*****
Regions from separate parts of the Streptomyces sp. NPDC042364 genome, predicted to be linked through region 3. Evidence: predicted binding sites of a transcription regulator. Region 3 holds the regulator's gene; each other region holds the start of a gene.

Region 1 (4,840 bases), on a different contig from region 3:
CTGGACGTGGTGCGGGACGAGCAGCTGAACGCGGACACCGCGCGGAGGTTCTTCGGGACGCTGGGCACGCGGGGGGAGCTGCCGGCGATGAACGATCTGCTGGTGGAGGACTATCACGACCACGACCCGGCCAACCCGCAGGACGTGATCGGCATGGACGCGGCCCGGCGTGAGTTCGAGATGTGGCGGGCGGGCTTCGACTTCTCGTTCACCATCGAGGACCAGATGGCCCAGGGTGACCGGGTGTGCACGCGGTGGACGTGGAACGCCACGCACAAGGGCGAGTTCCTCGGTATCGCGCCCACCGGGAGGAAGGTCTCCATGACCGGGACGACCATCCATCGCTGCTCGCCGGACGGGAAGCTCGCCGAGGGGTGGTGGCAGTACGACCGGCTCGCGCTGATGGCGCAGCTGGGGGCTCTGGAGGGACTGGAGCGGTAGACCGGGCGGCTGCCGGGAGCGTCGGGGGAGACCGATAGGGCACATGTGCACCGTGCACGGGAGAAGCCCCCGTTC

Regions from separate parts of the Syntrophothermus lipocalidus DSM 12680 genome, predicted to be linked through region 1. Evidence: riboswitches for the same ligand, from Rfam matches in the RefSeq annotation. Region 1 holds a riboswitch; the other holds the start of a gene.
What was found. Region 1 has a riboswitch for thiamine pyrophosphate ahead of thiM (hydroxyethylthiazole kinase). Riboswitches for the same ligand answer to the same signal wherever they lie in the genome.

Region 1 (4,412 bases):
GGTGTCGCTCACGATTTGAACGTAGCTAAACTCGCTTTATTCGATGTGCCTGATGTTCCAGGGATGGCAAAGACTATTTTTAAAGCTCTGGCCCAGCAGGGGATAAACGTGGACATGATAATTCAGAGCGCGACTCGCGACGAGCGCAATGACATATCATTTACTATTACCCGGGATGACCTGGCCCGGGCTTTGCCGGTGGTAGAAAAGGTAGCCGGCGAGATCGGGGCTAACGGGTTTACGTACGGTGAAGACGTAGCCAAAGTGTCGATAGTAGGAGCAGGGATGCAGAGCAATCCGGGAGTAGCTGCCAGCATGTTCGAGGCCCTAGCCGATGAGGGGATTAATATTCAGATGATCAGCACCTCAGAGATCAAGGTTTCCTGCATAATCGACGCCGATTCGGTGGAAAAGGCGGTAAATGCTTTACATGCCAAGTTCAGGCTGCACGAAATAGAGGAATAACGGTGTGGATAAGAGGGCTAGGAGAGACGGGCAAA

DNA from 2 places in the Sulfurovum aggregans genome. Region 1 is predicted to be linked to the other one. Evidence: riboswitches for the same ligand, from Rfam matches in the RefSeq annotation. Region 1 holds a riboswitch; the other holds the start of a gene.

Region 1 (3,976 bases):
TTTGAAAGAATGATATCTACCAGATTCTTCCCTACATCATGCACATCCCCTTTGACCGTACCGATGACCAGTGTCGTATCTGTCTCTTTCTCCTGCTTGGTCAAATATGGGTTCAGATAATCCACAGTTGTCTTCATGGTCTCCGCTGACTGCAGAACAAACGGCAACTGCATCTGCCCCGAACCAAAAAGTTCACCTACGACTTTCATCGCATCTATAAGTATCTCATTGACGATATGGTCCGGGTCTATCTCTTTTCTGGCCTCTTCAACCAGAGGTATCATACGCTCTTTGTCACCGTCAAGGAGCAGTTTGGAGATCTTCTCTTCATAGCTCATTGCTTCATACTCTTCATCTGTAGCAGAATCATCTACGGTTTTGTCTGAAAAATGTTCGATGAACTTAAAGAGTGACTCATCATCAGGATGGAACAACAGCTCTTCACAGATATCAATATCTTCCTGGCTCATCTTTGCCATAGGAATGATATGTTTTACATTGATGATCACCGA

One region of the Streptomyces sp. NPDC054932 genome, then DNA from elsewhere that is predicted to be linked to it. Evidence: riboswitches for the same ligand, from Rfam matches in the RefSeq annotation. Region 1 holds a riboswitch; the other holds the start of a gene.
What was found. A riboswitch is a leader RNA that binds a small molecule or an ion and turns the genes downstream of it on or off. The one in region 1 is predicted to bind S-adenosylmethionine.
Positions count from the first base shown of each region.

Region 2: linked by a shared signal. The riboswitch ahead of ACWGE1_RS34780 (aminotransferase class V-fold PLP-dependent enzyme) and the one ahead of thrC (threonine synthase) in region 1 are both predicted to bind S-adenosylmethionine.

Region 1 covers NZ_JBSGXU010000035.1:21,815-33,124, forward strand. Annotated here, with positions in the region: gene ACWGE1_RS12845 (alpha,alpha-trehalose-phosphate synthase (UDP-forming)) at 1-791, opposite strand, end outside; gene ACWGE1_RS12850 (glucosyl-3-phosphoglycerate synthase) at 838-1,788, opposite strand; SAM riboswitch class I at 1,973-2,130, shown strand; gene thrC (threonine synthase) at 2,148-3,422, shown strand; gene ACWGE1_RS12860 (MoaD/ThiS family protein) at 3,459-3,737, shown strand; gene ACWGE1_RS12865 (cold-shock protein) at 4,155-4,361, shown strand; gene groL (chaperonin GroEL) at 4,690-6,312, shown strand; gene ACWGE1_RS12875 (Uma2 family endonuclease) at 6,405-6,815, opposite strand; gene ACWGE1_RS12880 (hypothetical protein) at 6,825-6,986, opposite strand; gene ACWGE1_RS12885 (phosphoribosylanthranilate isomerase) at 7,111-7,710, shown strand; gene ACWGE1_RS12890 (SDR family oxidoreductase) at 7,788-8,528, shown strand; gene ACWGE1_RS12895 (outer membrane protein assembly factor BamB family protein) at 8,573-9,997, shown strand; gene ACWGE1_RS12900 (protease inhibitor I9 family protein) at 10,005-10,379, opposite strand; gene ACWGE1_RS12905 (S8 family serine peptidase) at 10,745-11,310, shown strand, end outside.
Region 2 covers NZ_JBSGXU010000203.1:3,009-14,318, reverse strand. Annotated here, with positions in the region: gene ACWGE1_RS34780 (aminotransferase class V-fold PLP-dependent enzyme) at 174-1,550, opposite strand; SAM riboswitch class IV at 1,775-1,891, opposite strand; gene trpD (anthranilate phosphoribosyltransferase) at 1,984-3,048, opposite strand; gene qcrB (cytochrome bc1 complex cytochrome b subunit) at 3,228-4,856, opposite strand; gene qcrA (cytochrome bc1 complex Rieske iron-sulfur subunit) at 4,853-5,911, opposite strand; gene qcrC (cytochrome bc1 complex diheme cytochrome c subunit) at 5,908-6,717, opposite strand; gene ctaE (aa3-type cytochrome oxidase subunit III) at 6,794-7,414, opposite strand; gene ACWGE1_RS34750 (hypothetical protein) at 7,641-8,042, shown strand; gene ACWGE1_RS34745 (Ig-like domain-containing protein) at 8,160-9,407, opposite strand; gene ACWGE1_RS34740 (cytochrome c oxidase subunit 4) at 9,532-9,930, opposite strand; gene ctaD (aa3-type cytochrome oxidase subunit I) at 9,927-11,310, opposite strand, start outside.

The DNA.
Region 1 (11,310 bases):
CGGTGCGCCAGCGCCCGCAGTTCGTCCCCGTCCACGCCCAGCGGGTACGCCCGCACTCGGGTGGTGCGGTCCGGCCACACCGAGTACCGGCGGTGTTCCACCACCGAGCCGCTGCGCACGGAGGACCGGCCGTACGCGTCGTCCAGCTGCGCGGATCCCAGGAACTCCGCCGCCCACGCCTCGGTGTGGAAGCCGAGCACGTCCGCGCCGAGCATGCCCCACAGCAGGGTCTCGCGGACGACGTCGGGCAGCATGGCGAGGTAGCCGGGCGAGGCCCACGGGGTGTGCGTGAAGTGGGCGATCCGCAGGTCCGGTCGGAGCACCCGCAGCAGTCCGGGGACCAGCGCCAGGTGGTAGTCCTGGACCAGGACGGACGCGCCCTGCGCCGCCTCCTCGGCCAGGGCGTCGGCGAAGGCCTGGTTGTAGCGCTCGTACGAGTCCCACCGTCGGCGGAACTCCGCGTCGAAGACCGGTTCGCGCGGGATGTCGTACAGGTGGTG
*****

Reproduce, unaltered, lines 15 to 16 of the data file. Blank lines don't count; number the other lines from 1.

Region 1 covers NZ_JBSGXU010000035.1:21,815-33,124, forward strand. Annotated here, with positions in the region: gene ACWGE1_RS12845 (alpha,alpha-trehalose-phosphate synthase (UDP-forming)) at 1-791, opposite strand, end outside; gene ACWGE1_RS12850 (glucosyl-3-phosphoglycerate synthase) at 838-1,788, opposite strand; SAM riboswitch class I at 1,973-2,130, shown strand; gene thrC (threonine synthase) at 2,148-3,422, shown strand; gene ACWGE1_RS12860 (MoaD/ThiS family protein) at 3,459-3,737, shown strand; gene ACWGE1_RS12865 (cold-shock protein) at 4,155-4,361, shown strand; gene groL (chaperonin GroEL) at 4,690-6,312, shown strand; gene ACWGE1_RS12875 (Uma2 family endonuclease) at 6,405-6,815, opposite strand; gene ACWGE1_RS12880 (hypothetical protein) at 6,825-6,986, opposite strand; gene ACWGE1_RS12885 (phosphoribosylanthranilate isomerase) at 7,111-7,710, shown strand; gene ACWGE1_RS12890 (SDR family oxidoreductase) at 7,788-8,528, shown strand; gene ACWGE1_RS12895 (outer membrane protein assembly factor BamB family protein) at 8,573-9,997, shown strand; gene ACWGE1_RS12900 (protease inhibitor I9 family protein) at 10,005-10,379, opposite strand; gene ACWGE1_RS12905 (S8 family serine peptidase) at 10,745-11,310, shown strand, end outside.
Region 2 covers NZ_JBSGXU010000203.1:3,009-14,318, reverse strand. Annotated here, with positions in the region: gene ACWGE1_RS34780 (aminotransferase class V-fold PLP-dependent enzyme) at 174-1,550, opposite strand; SAM riboswitch class IV at 1,775-1,891, opposite strand; gene trpD (anthranilate phosphoribosyltransferase) at 1,984-3,048, opposite strand; gene qcrB (cytochrome bc1 complex cytochrome b subunit) at 3,228-4,856, opposite strand; gene qcrA (cytochrome bc1 complex Rieske iron-sulfur subunit) at 4,853-5,911, opposite strand; gene qcrC (cytochrome bc1 complex diheme cytochrome c subunit) at 5,908-6,717, opposite strand; gene ctaE (aa3-type cytochrome oxidase subunit III) at 6,794-7,414, opposite strand; gene ACWGE1_RS34750 (hypothetical protein) at 7,641-8,042, shown strand; gene ACWGE1_RS34745 (Ig-like domain-containing protein) at 8,160-9,407, opposite strand; gene ACWGE1_RS34740 (cytochrome c oxidase subunit 4) at 9,532-9,930, opposite strand; gene ctaD (aa3-type cytochrome oxidase subunit I) at 9,927-11,310, opposite strand, start outside.